The message boards on IMDb long served as a home for film geeks. For popular movies — even ones that were decades old, like 1977’s Star Wars: Episode IV: A New Hope — it wasn’t uncommon for a half-dozen or more threads to be active at once, with users swapping theories and debating possible plot holes or filming errors. The boards, a de facto comment section for films, TV shows, actors, directors, producers, and Unnamed Man With Mole at the Bars, was where songs from trailers were tracked down in the pre-Shazam era, where a Q&A from a Teen Mom cameraman gone rogue was preserved and a Brittany Murphy conspiracy theory was invented. It was, enthused a New York Times commenter in 2008, a great place for “messing with Harry Potter fans … by purposely getting key facts wrong and then arguing as if they are right.”
They could also be much more than that: Many of the site’s avid users had been posting for years; IMDb’s database actually predates the internet, and its online message boards first came about in the ancient-web days of 2001. Deep in threads of subgenre arcana, users met friends and spouses and sometimes people who sounded like they might be trivia items on their own IMDb pages: “I met the guy I lost my virginity to thanks to IMDb’s message board almost a decade ago,” wrote one user recently.
On Monday, that message board closed. “After in-depth discussion and examination, we have concluded that IMDb’s message boards are no longer providing a positive, useful experience for the vast majority of our more than 250 million monthly users worldwide,” read a statement published by IMDb founder and CEO Col Needham. All past threads — 16 years’ worth of posts — were erased.
When Needham announced the impending closure at the start of February, users despaired: “The boards are now gone and that’s all that really mattered,” wrote one. “All those conversations are deleted. It’s like the world just got nuked and we’re all dead anyway.” A petition to keep the message boards going garnered more than 11,000 signatures and 5,000 comments.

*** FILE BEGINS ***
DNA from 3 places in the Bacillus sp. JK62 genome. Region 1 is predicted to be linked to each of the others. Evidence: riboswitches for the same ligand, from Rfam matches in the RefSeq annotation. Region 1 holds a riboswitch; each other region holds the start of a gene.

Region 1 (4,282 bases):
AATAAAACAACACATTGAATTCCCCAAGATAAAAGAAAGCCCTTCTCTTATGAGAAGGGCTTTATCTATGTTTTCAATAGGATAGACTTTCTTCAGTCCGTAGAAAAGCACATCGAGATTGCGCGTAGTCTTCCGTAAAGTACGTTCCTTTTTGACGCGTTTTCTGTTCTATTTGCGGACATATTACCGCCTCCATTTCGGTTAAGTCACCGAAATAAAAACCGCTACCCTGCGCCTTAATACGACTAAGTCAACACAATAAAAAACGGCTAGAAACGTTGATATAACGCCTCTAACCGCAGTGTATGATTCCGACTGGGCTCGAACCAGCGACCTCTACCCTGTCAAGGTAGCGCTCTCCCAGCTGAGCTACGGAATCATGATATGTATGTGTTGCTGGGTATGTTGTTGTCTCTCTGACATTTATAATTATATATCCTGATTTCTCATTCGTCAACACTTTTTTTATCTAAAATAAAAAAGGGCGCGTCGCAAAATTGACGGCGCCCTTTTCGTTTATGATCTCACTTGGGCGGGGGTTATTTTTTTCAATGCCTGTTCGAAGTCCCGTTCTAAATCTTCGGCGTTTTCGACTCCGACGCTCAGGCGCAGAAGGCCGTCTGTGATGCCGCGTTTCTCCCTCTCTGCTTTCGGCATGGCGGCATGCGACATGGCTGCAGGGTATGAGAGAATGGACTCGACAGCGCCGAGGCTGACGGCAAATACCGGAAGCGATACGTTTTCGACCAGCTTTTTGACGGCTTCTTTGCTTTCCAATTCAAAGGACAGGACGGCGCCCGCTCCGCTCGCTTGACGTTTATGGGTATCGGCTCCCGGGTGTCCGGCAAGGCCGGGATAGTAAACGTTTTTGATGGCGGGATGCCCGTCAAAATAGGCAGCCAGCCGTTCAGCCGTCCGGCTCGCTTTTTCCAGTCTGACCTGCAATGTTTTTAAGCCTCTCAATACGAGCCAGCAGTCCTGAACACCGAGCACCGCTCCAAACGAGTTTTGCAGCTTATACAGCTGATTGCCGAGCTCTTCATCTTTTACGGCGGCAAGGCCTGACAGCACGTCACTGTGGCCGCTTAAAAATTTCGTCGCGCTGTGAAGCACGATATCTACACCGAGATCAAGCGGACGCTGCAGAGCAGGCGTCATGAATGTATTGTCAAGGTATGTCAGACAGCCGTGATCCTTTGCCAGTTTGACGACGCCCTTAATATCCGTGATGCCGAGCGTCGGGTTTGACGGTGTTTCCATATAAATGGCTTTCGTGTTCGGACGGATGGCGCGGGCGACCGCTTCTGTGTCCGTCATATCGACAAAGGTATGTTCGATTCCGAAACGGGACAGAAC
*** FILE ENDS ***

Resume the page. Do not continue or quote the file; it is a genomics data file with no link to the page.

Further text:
IMDb, which is owned by Amazon, is far from the first site to scrap its comment section. But there’s something sobering about the fact that even a movie database has been consumed by the seemingly unstoppable spread of troll culture.
From the outset, IMDb positioned itself as a user-focused community, prominently displaying aggregate user ratings for movies and TV shows. Increasingly, though, the site’s commitment to democratic principles left it susceptible to users’ baser tendencies. In a July analysis of last year’s Ghostbusters reboot — whose female-led cast made it a lightning rod in online discussions — FiveThirtyEight’s Walt Hickey found that an overwhelmingly male voting pool was suppressing the results: Male voters, who outnumbered Ghostbusters’ female voters nearly 5–1, gave the film an average rating of 3.6 out of 10, compared with an average 7.7 out of 10 score by women, pushing the total rating down to 4.1 out of 10. (It has since climbed to 5.4 out of 10.) Separately, Hickey found that IMDb’s male users were driving down the scores of television shows aimed at female audiences; men gave Sex and the City an average score of 5.8 out of 10, for example, versus 8.1 by women. IMDb’s male users, Hickey found, were going out of their way to downvote shows directed at women. “Among shows with 10,000 ratings or more,” he wrote, “the average rating of the top-100 male-skewing shows was 8.2, while the average rating of the top-100 female shows was 7.4.”